You just have received endorsement from the outgoing nurse. You check on the chart and assess your patient. You check the IV lines and IV sites, you check the due medications and if the stock’s enough for the 8-hour shift. You check when the IVF’s will be due. You check the vital signs then record it. All within normal range.
Everything was just doing fine. Today is going to be a non-toxic duty, you say to yourself, until…
“Nurse,” the nursing attendant calls you.
“The patient does not have urine output for this hour”
“Really?” you sound surprised. Just a while ago, you thought no problem would arise.
“Okay, I’ll just check again after a few minutes”
After a while, still no urine output. You check the tubings, “Uh-oh, what’s this? I think it’s all clogged up”
You note the presence of blood clots in your catheter tubings. Now you know the culprit, but what should you do?
Cystoclysis or bladder irrigation may be defined as the process of flushing the bladder with normal saline continuously to prevent or treat clot formation, allowing urine to flow freely and maintain IDC patency. Here, a special catheter is used. It may also be used to instill medications such as antibiotics for treating bladder infections, is done over a period of time, and runs continuously.
Other purposes of bladder irrigation includes relieving bladder spasms as draining urine from the bladder can relieve spasm; wash out any residue urine or sediment; prevent formation of calcific deposits in and around the indwelling catheter; and to drain the bladder when acute urinary retention is present. However, like any other invasive procedure, cystoclysis must be performed aseptically so as to prevent infection.
Usually, this is indicated for patients with Urinary Tract Infection, post-genitourinary surgery, prostatic hematuria, urinary retention, and for patients who had undergone prostatectomy.
To perform this procedure, you may need:
- 3 way catheter
- 9% sodium chloride irrigation bags as per facility policy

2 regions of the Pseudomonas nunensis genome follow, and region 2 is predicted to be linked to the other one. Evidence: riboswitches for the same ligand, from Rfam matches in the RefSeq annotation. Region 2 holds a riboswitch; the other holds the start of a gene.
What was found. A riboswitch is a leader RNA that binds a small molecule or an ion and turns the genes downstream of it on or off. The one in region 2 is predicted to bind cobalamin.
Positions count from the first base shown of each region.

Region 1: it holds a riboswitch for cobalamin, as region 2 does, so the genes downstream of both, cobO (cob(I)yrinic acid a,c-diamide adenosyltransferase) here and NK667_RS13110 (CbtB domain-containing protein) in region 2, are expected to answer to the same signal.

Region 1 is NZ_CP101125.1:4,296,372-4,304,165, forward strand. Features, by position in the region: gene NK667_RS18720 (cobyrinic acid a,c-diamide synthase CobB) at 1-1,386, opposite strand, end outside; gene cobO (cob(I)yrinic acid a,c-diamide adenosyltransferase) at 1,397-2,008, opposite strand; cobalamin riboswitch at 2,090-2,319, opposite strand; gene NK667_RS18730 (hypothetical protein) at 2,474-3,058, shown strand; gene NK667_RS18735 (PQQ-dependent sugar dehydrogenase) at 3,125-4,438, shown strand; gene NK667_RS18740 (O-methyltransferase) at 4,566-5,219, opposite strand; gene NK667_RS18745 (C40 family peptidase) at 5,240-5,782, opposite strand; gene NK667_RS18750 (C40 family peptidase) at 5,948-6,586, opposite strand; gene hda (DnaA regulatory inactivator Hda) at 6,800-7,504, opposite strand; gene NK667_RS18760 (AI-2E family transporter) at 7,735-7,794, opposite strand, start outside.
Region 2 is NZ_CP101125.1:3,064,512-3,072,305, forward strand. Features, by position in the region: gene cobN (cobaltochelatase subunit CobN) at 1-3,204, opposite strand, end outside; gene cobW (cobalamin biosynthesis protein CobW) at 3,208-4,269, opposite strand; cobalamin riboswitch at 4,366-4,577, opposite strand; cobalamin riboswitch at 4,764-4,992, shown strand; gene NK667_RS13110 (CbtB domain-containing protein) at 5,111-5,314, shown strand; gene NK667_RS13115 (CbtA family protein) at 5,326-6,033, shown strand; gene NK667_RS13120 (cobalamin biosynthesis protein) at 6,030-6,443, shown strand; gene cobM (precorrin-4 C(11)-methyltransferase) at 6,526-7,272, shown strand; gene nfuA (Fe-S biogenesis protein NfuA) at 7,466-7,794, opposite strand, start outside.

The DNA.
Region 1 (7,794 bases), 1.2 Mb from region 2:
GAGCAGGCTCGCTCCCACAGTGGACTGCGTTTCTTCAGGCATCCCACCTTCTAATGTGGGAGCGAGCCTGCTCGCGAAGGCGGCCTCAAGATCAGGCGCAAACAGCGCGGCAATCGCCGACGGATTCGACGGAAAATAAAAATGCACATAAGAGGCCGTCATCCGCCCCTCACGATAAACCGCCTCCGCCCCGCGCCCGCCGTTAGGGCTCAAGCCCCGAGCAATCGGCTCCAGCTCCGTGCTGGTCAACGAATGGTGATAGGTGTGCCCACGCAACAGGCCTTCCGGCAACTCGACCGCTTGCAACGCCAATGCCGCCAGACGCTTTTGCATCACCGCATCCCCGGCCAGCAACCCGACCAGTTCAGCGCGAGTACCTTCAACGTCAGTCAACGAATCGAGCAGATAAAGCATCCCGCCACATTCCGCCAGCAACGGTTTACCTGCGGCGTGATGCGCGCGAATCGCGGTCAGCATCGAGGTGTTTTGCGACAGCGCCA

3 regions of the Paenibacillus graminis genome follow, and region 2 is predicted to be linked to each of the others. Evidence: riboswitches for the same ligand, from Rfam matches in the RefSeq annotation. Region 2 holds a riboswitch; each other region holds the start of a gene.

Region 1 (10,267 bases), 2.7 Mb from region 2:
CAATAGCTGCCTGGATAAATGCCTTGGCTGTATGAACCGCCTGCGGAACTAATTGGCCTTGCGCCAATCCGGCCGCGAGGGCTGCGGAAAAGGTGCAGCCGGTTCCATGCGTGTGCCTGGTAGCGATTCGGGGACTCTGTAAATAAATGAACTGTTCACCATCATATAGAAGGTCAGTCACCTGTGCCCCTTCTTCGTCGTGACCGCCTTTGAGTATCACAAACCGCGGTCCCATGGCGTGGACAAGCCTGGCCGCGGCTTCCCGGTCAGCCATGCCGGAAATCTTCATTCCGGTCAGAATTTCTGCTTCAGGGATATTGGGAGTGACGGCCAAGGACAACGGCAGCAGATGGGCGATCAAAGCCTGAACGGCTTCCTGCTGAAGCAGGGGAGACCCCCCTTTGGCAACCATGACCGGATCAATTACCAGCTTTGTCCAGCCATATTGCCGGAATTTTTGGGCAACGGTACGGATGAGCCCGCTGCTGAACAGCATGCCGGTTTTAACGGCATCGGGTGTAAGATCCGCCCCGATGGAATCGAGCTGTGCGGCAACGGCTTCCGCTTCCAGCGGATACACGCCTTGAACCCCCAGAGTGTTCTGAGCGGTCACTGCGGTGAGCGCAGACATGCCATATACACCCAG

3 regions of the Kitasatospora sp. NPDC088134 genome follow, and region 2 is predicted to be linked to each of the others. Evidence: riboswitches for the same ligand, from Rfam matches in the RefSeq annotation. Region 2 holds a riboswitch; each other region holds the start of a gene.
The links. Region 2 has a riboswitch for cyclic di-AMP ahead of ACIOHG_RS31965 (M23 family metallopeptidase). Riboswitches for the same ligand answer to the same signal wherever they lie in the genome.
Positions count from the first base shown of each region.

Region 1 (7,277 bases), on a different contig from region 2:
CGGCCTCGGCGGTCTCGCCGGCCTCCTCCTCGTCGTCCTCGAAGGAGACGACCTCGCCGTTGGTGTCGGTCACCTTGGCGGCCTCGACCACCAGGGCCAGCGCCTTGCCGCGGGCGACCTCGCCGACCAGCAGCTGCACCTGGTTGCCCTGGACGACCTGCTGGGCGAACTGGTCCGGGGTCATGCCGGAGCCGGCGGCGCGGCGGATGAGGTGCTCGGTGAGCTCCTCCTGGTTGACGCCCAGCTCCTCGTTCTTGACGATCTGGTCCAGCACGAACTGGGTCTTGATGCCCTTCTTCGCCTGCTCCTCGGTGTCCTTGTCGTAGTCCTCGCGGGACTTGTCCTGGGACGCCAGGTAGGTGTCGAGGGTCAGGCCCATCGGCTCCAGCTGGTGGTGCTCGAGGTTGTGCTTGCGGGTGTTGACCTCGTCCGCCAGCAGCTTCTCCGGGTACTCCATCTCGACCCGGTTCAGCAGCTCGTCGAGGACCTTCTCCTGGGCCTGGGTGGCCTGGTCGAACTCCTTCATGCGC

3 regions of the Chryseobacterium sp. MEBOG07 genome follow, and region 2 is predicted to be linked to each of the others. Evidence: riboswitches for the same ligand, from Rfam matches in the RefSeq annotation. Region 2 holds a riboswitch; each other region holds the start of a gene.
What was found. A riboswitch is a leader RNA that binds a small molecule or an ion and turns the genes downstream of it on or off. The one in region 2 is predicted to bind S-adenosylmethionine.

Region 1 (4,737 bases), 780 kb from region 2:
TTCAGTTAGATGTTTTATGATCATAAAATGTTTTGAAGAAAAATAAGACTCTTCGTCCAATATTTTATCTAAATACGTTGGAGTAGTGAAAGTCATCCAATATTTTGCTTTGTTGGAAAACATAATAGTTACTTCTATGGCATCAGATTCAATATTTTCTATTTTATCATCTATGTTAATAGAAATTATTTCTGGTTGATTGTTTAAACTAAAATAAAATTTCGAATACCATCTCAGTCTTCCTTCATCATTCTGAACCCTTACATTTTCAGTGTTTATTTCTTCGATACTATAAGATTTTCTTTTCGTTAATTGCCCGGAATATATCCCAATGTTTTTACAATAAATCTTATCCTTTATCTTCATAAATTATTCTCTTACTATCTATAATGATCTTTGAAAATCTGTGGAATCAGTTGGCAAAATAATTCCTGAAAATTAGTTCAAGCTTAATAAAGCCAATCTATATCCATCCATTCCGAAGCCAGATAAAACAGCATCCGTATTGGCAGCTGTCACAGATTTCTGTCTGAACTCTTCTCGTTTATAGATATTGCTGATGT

- continuous bladder irrigation set and closed urinary drainage bag with anti-reflux valve
- Chlorhexidane 0.5% with 70% alcohol wipes
- Non sterile gloves
- Personal protective equipment
- Underpad (bluey)
- IV pole
As nurses participating in this intervention, we must always be aware of our responsibilities and role. Prior to the procedure, you must first check the doctor’s order for the type or irrigation and irrigation solution needed. Confirm client’s identity and explain procedure to the client. Make sure that the patient understands it well and you may need to obtain informed consent.
Gather materials and make sure that everything is in order and complete. Then, perform medical handwashing and provide privacy to the patient.
During the procedure aseptic technique must be observed. First you must drape the patient exposing the leg where the catheter is being taped. Then, do gloving and cleanse the catheter injection port with an antiseptic swab. Remember to maintain sterility at all times and make sure that you are only exposing the site.
Swab IDC irrigation and catheter ports with chlorhexidine swabs and allow drying. After that, remove the spigot from the irrigation lumen of the catheter using sterile gauze and discard the spigot. Connect the irrigation set to the irrigation lumen of the catheter still observing the aseptic technique. Then remove the spigot or old drainage bag from the catheter lumen using sterile gauze and apply catheter drainage bag maintaining clean procedure.
Remember not the start bladder irrigation until the urine of the patient is flowing freely. If it is, then you must unclamp the irrigation flask that was used to prime the irrigation set and set the rate of administration by adjusting the roller clamp. Regulate the flow well.
We must ensure that there is adequate supply or irrigants nearby as this procedure may be done continuously and as necessary depending on the degree of the hematuria.
After each flask is complete, empty urine drainage bag and immediately record urine output on the fluid balance chart, before you begin with next irrigation flask. Also, to prevent infection especially those catheter related UTIs, the nurse must ensure that regular catheter care is given and must be documented in the nurse’s notes as well as NCPs.
Not only should you note the amount of urine output, but the nurse must also note the descriptions such as urine color and degree of hematuria, as well as patient’s comfort.